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Nature’s Bounty

Known as the “Shark’s Tooth Capitol of the World,” Venice offers 14-miles of Gulf beaches that boast a pet-friendly beach at Brohard Paw Park, along with a picturesque 700 foot fishing pier. Pick your beach and plan to stay until the sun goes down to experience the spectacular colors in the sky.

Ranked as one of the “Top 10 Happiest Seaside Towns by Coastal Living Magazine, you can hunt for shark teeth and enjoy miles of pristine beaches, with beach recreation, public facilities and plenty of parking. Enjoy the warm gulf waters, or if you’re a diver, check out the reef a quarter-mile offshore. A pet-friendly community, many of the parks, hiking trails and beach parks are open to dogs. Make sure to follow any leash and location guidelines.

Home to the Annual Shark’s Tooth and Seafood Festival each April, explore Venice’s beaches of South Jetty Beach, Venice Beach, Caspersen Beach, Brohard Beach, Brohard Paw Beach and South Beach.

Beyond outstanding beaches, the friendly environment and rich cultural amenities of Venice make it a great place to call home. Find your Venice retreat.


Beaches of Venice


Part of Higel Marine Park, this is the place for fishing, dolphin sightings and sunsets. Located at the northern tip ( Venice Inlet), you’ll find picnic tables, public restrooms and parking.


A great Gulf beach for swimming, this is the location for finding shark teeth and other fossilized material. A Certified Blue Wave Beach, there’s plenty of beach activities with parking, concessions, picnic areas and restroom, volleyball and lifeguards. Particularly appealing to divers, just off shore, a stunning coral reef hosts an abundance of marine life.  Dogs are allowed on their own stretch of “dog beach” toward the end of Venice Beach, and must be on a leash.  Make sure to check the schedule posted at concessions for the evening entertainment.

Certified Blue Wave beaches and destinations represent the complete eco-coastal experience that includes respect for the dunes, water and wildlife.


The 700 foot Venice Pier offers a magical walk out over the Gulf, with shops, gear rental, fishing and fish cleaning stations. There is no cost to access the pier. Perfect for those anticipated sunsets, with nearby picnic pavilion, volleyball courts and restrooms.


The most dog-friendly park in the state, an adjoining beach welcomes pups to frolic. Open from 7:00 am to dusk, there’s an enclosed play yard with watering stations and doggie showers, along with picnic tables and parking.


South of the Paw Park and north of Caspersen Beach, this less populated stretch of the shore has parking, restrooms and access walkways.


The longest beach in Sarasota county, nature trails, saltwater marshes and tidal flats provide for superior wildlife viewing. An area of rocky shoreline provides clear and calm waters that offer a perfect place to snorkel. Just beyond the rocks, get ready for untamed, wild and wooded that invites hiking and spectacular birding.  All along the sandy shore, the natural break of the waves gathers a concentration of shark’s teeth. Home to the Venice’s Annual Shark’s Tooth and Seafood Festival, amenities include restrooms and showers, dune walkways, picnic area, ADA compliant playground and parking. The perfect place to romp with your four-legged friends, arrive early morning before the crowd.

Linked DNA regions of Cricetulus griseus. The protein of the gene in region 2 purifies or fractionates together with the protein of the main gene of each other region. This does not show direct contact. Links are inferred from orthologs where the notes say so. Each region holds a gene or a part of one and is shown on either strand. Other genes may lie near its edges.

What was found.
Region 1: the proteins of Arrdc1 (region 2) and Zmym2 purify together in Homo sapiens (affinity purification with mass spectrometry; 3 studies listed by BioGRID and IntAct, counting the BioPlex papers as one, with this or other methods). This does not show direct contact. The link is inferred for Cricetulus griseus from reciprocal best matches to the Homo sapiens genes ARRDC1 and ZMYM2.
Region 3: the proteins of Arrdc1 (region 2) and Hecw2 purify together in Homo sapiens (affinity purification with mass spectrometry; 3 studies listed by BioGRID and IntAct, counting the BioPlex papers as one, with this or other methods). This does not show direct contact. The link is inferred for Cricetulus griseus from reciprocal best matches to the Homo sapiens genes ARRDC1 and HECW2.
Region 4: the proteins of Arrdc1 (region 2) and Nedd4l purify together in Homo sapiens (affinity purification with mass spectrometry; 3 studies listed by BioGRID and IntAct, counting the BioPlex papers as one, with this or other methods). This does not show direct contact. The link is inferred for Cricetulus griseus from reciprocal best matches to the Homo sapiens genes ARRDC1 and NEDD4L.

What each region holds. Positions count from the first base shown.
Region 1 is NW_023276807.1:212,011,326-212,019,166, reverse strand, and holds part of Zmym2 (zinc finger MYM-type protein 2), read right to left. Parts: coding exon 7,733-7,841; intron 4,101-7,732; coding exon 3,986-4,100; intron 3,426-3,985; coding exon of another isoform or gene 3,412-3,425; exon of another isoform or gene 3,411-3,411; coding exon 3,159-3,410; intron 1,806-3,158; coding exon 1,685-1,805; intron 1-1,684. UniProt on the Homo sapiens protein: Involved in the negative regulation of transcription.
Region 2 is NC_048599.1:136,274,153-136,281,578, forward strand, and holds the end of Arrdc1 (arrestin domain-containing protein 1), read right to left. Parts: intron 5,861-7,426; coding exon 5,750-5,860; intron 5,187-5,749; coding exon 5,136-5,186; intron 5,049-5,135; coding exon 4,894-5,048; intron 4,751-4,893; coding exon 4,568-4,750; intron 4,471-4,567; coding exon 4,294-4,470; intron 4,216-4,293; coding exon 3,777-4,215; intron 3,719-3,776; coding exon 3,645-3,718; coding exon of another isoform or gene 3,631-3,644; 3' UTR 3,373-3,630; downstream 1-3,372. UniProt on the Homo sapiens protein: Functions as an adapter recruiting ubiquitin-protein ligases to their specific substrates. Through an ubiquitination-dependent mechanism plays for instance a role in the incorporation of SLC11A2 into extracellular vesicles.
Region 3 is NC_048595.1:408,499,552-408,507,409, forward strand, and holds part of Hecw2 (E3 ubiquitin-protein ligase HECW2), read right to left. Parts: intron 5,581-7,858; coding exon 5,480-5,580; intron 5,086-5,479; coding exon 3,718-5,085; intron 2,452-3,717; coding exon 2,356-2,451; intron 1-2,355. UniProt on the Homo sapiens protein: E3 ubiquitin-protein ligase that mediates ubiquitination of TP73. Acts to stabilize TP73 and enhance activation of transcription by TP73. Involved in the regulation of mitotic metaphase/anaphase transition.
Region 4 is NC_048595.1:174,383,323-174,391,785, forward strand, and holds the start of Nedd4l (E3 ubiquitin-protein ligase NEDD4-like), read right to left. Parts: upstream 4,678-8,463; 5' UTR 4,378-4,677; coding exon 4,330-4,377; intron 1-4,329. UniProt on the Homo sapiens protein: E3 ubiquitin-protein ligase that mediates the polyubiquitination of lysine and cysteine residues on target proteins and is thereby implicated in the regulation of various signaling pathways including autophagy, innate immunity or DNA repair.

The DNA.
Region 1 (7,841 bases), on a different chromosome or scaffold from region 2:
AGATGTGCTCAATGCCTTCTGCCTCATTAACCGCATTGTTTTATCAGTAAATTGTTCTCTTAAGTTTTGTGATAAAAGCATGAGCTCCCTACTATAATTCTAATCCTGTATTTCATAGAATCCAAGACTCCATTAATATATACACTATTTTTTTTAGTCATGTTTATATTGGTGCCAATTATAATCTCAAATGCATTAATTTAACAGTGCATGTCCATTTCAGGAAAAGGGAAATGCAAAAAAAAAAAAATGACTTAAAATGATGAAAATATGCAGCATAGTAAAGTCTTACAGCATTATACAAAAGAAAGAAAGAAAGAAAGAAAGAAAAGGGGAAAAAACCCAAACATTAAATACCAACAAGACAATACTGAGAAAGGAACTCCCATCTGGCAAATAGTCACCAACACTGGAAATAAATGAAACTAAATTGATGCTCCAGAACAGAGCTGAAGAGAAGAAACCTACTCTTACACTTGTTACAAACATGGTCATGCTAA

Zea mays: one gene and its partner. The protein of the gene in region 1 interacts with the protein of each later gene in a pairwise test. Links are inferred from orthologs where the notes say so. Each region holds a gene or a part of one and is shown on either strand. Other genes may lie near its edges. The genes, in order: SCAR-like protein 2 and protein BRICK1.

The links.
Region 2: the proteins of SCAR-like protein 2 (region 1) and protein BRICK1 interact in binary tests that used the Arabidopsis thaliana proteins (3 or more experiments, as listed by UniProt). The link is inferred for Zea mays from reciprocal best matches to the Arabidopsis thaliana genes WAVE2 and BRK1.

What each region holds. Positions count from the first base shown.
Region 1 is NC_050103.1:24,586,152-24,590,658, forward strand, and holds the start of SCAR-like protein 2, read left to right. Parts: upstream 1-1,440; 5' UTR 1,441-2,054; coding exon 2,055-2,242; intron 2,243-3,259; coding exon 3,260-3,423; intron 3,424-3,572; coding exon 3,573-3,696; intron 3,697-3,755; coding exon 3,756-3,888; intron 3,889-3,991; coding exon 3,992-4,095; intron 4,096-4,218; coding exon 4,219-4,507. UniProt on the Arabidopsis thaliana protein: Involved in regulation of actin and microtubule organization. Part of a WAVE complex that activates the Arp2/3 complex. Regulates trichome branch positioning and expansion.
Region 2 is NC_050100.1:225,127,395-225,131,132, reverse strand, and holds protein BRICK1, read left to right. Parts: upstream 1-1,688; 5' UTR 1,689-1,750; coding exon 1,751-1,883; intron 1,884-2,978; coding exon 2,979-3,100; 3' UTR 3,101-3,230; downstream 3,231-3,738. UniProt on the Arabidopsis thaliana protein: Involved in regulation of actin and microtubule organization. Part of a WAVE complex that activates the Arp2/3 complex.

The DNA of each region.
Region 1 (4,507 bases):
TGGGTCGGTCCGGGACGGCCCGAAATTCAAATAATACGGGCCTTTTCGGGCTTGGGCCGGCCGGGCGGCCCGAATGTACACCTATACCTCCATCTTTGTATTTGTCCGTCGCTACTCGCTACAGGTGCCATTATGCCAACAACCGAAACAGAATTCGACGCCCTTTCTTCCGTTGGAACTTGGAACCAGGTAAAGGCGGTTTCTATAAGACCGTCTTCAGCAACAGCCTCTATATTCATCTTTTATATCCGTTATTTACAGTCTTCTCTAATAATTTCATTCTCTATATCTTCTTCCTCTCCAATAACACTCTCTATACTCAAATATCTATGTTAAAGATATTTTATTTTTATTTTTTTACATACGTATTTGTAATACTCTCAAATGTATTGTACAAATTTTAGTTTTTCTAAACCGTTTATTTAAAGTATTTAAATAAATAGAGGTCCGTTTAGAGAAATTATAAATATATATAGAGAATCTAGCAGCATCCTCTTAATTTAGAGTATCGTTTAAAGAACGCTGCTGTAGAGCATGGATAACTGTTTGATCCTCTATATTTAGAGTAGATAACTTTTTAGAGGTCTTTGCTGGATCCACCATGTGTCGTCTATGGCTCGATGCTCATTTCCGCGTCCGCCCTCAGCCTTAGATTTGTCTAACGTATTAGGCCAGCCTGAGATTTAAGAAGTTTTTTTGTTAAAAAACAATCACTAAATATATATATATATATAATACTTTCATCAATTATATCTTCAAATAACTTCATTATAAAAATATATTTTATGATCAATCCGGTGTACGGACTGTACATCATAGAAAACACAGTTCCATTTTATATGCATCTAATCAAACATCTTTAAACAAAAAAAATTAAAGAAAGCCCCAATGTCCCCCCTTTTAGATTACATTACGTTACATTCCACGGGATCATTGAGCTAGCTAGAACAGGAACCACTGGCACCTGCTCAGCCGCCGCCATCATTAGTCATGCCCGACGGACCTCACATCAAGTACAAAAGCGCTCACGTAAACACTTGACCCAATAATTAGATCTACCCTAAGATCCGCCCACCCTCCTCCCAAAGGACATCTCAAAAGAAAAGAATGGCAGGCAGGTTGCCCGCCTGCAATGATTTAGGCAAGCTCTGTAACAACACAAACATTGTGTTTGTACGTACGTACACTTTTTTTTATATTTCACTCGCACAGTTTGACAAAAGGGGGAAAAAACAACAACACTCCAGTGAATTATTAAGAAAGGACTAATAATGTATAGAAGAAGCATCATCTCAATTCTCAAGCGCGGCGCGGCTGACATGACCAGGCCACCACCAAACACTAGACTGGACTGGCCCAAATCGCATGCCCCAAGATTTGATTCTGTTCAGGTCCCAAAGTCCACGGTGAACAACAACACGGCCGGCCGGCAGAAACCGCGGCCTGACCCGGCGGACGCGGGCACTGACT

Meander the corridor shaded by tall cabbage palms on this 20-minute walk that wanders a captivating coastal hammock of fresh and saltwater marshes, mangrove and tidal flats.


A stretch of public beach, just across Lemon Bay from the South Venice Ferry. This public area features a Ferry Terminal, boat ramp and kayak launch.


Like most of Southwest Florida, Venice was originally home to the Calusa Indians. Settlers began to arrive in the 1800s when land was offered free to those willing to homestead.

John Nolen was commissioned ca. 1916 to create a Gulf Coast paradise. Nolen called Florida “the final frontier.”  Having planned cities in Clearwater, Sarasota, West Palm Beach and more, he called Venice, “an opportunity better than any other in Florida to apply the most advanced and most practical ideas in city planning.”

In 1925, the area was conceptualized as a retirement haven for members of the Brotherhood of Locomotive Engineers of Cleveland Ohio. In June of 1926, the first street opened in Venice, followed by the incorporation of the city in 1927. At last the dream of a model community became a reality when homes & businesses featured Italian architecture.

To preserve this piece of Florida history, the city formed the Historic Venice District and an architectural review board to ensure that new construction or modification of existing buildings conform to the city’s original Northern Italian Renaissance Architecture. One of the first master planned communities in the US, Venice is a designated “Florida Main Street” community and maintains strict building height limits.

Visit the Triangle Inn, 351 S. Nassau Street, now a museum and archive depository. Originally opened in 1927 as a rooming house by Mrs. Augusta Miner, it is one of many structures in Venice listed on the National Register of Historic Places.